And the people bowed and prayed
To the neon god they made
Excerpts from an exclusive email interview with the new General Secretary for OCP News Service.
The conclusions are your own. The WCC as a cure to everything (but as a poison to the soul)!
Geneva-Switzerland- Rev. Prof. Dr Ioan Sauca, was appointed Interim General Secretary of the World Council of Churches (WCC).
OCP: What is your plan of vision as you lead the WCC until the Central Committee meets in June 2021?
Dr Sauca: I will do my best to ensure, until the election of a new general secretary, that our ecumenical boat advances through the challenging waves of our present times and that we continue preparing for a good assembly which will give direction to the future ecumenical movement.
Dr Sauca: From the beginning of the pandemic, the leadership of the Central Committee guided our response. You have seen the pastoral letters from the moderator of the Central Committee encouraging the churches to implement the measures needed to protect lives, especially for the most vulnerable.
During all this period, the WCC online publications have been resourcing the fellowship with prayers, reliable information, new publications and webinars.
Already in February, we established a COVID Support Team to help churches address the pandemic and the related issues of health and healing; sexual and gender-based violence; diakonal service; the needs of children and young people; and the joy of our common faith in the resurrected Christ.
Together with regional ecumenical organizations, we issued a statement encouraging churches “to adapt our modes of worship and fellowship to the needs of this time of pandemic infection, in order to avoid the risk of becoming sources of viral transmission rather than means of grace.”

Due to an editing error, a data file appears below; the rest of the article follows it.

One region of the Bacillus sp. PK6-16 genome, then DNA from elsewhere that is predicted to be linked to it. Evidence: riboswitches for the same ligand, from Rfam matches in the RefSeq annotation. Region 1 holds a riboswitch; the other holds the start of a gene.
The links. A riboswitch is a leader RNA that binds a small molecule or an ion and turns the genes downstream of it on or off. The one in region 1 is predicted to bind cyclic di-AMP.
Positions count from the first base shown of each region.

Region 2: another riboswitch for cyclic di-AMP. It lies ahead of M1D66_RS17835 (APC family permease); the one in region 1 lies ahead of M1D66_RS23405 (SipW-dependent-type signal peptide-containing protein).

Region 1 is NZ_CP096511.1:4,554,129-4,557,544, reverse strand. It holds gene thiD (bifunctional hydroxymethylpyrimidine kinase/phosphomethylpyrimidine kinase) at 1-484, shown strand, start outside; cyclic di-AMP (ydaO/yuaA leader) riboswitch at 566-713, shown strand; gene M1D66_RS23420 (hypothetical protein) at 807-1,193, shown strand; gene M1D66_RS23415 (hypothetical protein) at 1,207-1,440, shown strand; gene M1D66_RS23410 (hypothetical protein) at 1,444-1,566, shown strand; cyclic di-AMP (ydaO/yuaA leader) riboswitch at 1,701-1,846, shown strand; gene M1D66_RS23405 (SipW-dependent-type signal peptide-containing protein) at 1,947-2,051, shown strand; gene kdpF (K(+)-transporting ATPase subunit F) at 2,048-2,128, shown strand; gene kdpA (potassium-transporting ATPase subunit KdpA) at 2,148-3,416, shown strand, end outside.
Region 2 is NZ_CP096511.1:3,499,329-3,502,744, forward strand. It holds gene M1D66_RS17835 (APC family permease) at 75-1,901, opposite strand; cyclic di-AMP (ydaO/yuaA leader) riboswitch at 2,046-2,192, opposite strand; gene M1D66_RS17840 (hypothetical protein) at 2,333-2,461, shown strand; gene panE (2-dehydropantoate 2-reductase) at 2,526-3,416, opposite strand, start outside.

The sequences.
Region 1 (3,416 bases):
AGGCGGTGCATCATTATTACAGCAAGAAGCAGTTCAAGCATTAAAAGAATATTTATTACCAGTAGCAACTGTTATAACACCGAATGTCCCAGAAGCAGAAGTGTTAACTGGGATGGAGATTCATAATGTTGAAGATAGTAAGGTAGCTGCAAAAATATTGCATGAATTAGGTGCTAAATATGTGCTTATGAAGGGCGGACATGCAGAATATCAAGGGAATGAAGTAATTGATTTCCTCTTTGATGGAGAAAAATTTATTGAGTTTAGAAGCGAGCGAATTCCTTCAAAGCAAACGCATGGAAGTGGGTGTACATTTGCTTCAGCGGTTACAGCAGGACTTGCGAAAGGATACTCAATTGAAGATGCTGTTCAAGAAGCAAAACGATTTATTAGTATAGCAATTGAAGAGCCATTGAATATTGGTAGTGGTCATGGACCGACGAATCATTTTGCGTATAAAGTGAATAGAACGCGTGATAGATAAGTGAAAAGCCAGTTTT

In preparation for Holy Week, the WCC assisted the World Health Organization (WHO) in establishing “Practical considerations and recommendations for religious leaders and faith-based communities in the context of COVID-19.” We implemented a ‘Thursdays in Black ambassadors’ campaign to address the increased risk of sexual and gender-based violence and vulnerability of children.
The pandemic reminds us that church leaders have a critical role to play in their communities and in society in helping people understand why change is needed and how, as people of faith, we can adapt.
OCP: As the director at Ecumenical Institute in Bossey, you had a long tenure of over two decades. What was the single most achievement at the Institute?
Dr Sauca: The WCC’s Ecumenical Institute was inaugurated in 1946 at the scenic Château de Bossey, on Lake Geneva. It draws students from churches within and outside the WCC and enables direct contact with people of different faiths each year.
Bossey is indeed a place which transforms lives. Our alumni are today all over the world and hold important key positions in their churches, universities, societies. Bossey has become a brand, a success story in the ecumenical movement, a place of unique relevance among other institutions in the world.
Dr Sauca: Since the COVID-19 pandemic outbreak we have seen a huge increase in the number of people following and engaging with the WCC through various channels.
The daily prayer seems to be particularly appreciated because people seek comfort and peace at this difficult time.
The WCC main website www.oikoumene.org has experienced a significant increase in its overall attendance in the first 6 months of 2020, compared with the same period in 2019: 43 per cent more users and 38 per cent more visits.